Department of Energy

Part of Estimates 1989–90 – in the House of Commons at 6:34 pm on 10th July 1989.

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Photo of Alex Salmond Alex Salmond Deputy Leader, Scottish National Party 6:34 pm, 10th July 1989

I was glad that the hon. Member for Pontefract and Castleford (Mr. Lofthouse), my colleague on the Select Committee, referred to vote 3 and the administrative costs of the Department of Energy. I am also pleased that almost a full ministerial team is now present because I believe that I speak for all members of the Select Committee in saying that we should like specific answers to the questions about the administrative costs and the location of the Department that we have raised in successive years in estimates debates.

We have questions about the expenditure incurred on the refurbishment of the offices of the Department of Energy. We are seriously concerned by the Department's apparent lack of consideration of the unanimous view of the Select Committee—again, expressed in two successive years—that the Department should seriously consider moving its staff from central London to other locations. Indeed, so irritated was the Select Committee by the unspecific and cursory response to last year's report that we described it in this year's report as "Civil-Service-speak for doing nothing". The Department is hardly paying even lip service to the Government's professed aim of decentralising staff from London.

The public will find it remarkable that a Department which is now spending £13 million on refurbishing its offices opposite Buckingham palace—at an actual cost that is about 280 per cent. above the original estimate—is not seriously considering whether it is possible to move most of its staff out of central London. I understand that the report of the Select Committee on the Environment today has expressed parallel concerns about the costs involved in refurbishing the offices of the Department of Energy.

Sir Gordon Menzie, the chief executive of the Property Services Agency, has described the £13 million expenditure—and the 280 per cent. increase over the original estimate—as an extremely good deal. If that cost escalation over a two-year period is an extremely good deal, one is tempted to ask what an extremely bad deal would be. If we take Sir Gordon Menzie at his word—and he is arguing that that expenditure is only half the standard commercial cost of office accommodation in central London— I expect that we are meant to believe that we are lucky that the expenditure on the refurbishment of the offices of the Department of Energy and its move to its new location opposite Buckingham palace has not amounted to £26 million. When is the Department seriously to consider moving its staff outside central London?

The public will be astonished that a Department with running costs that we have detailed in our Select Committee report as being over £30,000 per person this year, compared to the Welsh Office expenditure of just under £20,000 per person per year—just over one third less than the expenditure of the Department of Energy—is not seriously examining relocating its staff outside central London. In view of the fatuous explanations that we received both in oral examinations before the Select Committee and in written answers, the people of Scotland will find it disgraceful that the oil division of the Department of Energy is not located where it belongs—north of the border.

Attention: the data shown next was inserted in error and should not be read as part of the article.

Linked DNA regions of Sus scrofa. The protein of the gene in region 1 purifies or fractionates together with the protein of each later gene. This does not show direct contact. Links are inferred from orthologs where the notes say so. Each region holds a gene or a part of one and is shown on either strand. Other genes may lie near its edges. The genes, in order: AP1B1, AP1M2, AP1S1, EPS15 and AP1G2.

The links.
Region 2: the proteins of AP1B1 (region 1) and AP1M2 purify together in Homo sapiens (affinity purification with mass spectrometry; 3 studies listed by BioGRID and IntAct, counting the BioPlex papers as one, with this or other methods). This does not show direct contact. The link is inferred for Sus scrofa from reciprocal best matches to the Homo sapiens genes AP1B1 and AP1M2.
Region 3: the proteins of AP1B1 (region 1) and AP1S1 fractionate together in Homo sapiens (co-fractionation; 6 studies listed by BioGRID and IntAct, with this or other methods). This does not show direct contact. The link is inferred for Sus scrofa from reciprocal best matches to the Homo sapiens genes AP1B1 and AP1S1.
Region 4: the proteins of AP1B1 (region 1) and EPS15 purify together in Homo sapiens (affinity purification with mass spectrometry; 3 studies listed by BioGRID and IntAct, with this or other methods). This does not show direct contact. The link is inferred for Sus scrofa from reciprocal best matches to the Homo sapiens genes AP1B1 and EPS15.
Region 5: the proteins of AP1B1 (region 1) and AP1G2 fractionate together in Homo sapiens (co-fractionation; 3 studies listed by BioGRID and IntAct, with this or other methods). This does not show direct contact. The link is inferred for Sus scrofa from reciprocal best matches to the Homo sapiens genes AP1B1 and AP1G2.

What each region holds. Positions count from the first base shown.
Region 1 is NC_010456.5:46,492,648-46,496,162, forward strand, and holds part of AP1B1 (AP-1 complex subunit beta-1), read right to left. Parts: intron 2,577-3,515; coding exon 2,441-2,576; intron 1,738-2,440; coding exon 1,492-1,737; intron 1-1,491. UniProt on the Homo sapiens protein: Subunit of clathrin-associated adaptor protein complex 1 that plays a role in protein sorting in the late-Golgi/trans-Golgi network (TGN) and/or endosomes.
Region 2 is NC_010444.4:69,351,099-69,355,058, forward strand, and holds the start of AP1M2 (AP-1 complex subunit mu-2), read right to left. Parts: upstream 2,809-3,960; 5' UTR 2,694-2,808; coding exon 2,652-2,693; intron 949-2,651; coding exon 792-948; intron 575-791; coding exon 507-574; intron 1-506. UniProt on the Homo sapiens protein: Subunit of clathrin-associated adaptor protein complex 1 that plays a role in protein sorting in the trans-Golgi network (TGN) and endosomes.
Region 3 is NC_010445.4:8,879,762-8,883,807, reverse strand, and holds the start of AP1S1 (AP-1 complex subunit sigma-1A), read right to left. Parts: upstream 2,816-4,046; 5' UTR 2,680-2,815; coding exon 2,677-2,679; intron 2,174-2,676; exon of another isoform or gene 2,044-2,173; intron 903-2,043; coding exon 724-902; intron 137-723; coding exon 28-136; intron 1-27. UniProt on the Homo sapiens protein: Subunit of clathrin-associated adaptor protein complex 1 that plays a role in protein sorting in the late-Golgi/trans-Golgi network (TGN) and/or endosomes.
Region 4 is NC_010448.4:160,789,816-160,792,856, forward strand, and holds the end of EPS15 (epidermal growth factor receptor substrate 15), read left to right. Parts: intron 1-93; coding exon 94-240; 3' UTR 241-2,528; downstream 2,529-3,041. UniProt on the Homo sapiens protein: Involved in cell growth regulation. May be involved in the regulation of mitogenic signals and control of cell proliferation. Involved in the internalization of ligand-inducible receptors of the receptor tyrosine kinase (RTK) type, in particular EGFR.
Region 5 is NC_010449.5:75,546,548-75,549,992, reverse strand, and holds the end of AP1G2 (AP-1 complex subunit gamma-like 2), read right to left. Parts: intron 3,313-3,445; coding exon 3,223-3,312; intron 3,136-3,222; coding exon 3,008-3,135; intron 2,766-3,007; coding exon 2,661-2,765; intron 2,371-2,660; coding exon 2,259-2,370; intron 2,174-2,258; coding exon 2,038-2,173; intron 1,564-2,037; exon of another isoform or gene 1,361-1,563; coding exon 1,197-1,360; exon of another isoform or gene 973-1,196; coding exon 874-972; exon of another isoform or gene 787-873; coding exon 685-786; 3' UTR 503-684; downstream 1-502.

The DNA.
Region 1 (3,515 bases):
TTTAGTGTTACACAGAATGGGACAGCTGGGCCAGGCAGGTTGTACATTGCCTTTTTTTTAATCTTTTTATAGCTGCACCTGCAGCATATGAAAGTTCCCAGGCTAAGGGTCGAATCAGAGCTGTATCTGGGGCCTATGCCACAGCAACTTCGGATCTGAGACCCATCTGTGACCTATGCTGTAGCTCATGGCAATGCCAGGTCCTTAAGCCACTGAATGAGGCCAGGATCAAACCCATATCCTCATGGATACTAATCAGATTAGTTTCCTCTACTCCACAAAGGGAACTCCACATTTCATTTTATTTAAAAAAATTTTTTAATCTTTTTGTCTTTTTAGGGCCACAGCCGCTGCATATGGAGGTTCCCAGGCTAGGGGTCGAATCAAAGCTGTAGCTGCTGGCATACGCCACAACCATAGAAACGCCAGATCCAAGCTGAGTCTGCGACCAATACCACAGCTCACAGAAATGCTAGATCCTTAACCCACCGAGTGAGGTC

On 26 June 1989, the Minister of State, Department of Energy referred in a written answer to the reason for the location of the oil division's staff in London, stating: Moreover the division is very much involved in providing advice to Ministers and has day-to-day discussions with the headquarters of the companies in the oil and gas industry, most of whom remain located in London. That view was confirmed in oral evidence to the Select Committee by Sir Peter Gregson and others. It demonstrates a total lack of understanding about the causal relationship between the location of the Department of Energy and the location of the headquarters of the oil companies. The Department of Energy is in London because the oil companies are located in London. The simple fact is that the corporate headquarters of the international oil companies are located in London because the Department of Energy is located in London, with its key divisions of petroleum engineering and offshore licensing. The written answer also states: No specific discussions have been held with the companies on this issue."—[Official Report, 26 June 1989; Vol. 155, c. 359.] That is an interesting admission because less than two weeks ago I had discussions with a major international oil company which currently has its operational divisions in Aberdeen and its corporate headquarters in London. I asked its representatives directly and specifically what their response would be to the movement of the Department's petroleum engineering division and licensing staff north of the border to Scotland. The answer was quite specific: they would review the location of their corporate headquarters in London and would follow the Department's movement of staff.